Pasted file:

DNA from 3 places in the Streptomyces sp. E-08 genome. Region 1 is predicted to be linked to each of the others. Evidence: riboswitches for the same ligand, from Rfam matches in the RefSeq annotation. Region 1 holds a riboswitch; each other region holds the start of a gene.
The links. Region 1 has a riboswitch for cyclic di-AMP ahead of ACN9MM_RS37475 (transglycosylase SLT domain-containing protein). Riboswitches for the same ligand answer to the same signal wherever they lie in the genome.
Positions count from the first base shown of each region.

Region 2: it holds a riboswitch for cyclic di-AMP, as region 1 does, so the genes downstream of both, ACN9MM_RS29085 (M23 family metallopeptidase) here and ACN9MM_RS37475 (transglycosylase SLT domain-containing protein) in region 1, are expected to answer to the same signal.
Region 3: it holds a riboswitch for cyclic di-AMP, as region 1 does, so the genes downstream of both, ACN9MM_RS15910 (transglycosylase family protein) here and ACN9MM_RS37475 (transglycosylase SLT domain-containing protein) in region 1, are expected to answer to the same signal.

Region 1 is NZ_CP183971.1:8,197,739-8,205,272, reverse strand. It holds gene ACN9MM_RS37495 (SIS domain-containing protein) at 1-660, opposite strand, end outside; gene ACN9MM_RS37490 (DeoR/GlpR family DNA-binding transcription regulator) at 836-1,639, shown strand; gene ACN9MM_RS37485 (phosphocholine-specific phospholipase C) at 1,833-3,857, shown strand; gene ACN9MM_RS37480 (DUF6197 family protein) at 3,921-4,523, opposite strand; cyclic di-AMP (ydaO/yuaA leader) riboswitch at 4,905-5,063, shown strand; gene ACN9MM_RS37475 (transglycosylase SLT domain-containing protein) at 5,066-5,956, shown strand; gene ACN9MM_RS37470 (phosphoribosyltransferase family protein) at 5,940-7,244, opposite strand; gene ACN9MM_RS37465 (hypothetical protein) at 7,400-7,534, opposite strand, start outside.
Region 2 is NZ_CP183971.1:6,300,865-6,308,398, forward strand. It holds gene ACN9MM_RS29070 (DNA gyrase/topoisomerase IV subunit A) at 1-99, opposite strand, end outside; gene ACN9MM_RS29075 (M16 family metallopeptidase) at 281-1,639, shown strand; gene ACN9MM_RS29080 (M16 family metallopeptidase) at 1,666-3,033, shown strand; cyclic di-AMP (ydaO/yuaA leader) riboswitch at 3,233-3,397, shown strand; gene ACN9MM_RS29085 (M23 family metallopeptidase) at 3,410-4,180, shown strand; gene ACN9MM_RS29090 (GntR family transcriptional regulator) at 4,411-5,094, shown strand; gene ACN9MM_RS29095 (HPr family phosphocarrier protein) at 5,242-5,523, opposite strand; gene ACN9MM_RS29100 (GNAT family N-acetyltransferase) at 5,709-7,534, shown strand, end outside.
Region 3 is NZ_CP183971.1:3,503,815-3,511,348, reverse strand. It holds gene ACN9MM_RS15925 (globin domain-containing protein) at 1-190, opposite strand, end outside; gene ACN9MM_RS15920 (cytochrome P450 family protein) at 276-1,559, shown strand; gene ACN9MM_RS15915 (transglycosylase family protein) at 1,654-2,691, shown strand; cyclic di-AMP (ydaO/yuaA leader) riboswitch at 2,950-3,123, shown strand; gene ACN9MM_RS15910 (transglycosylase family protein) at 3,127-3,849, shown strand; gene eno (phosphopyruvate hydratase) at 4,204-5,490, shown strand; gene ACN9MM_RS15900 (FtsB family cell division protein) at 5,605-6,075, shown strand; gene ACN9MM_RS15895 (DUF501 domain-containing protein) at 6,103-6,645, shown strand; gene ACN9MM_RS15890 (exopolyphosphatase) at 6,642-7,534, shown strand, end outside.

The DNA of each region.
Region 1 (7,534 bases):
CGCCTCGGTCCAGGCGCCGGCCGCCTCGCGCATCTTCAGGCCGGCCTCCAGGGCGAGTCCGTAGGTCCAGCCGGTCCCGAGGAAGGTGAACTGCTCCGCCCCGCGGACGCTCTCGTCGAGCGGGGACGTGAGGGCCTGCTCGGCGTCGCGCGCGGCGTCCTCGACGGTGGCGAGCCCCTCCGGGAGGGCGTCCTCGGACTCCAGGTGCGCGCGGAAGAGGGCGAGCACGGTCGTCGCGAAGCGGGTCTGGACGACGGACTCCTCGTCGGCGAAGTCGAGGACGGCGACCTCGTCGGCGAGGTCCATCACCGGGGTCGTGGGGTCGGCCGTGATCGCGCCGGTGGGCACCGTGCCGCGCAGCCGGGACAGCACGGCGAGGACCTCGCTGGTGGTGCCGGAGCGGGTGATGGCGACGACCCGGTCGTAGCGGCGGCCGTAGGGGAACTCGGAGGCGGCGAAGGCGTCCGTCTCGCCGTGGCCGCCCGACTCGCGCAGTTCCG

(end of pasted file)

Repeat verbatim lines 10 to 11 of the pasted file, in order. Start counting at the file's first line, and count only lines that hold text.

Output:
Region 1 (7,534 bases):
CGCCTCGGTCCAGGCGCCGGCCGCCTCGCGCATCTTCAGGCCGGCCTCCAGGGCGAGTCCGTAGGTCCAGCCGGTCCCGAGGAAGGTGAACTGCTCCGCCCCGCGGACGCTCTCGTCGAGCGGGGACGTGAGGGCCTGCTCGGCGTCGCGCGCGGCGTCCTCGACGGTGGCGAGCCCCTCCGGGAGGGCGTCCTCGGACTCCAGGTGCGCGCGGAAGAGGGCGAGCACGGTCGTCGCGAAGCGGGTCTGGACGACGGACTCCTCGTCGGCGAAGTCGAGGACGGCGACCTCGTCGGCGAGGTCCATCACCGGGGTCGTGGGGTCGGCCGTGATCGCGCCGGTGGGCACCGTGCCGCGCAGCCGGGACAGCACGGCGAGGACCTCGCTGGTGGTGCCGGAGCGGGTGATGGCGACGACCCGGTCGTAGCGGCGGCCGTAGGGGAACTCGGAGGCGGCGAAGGCGTCCGTCTCGCCGTGGCCGCCCGACTCGCGCAGTTCCG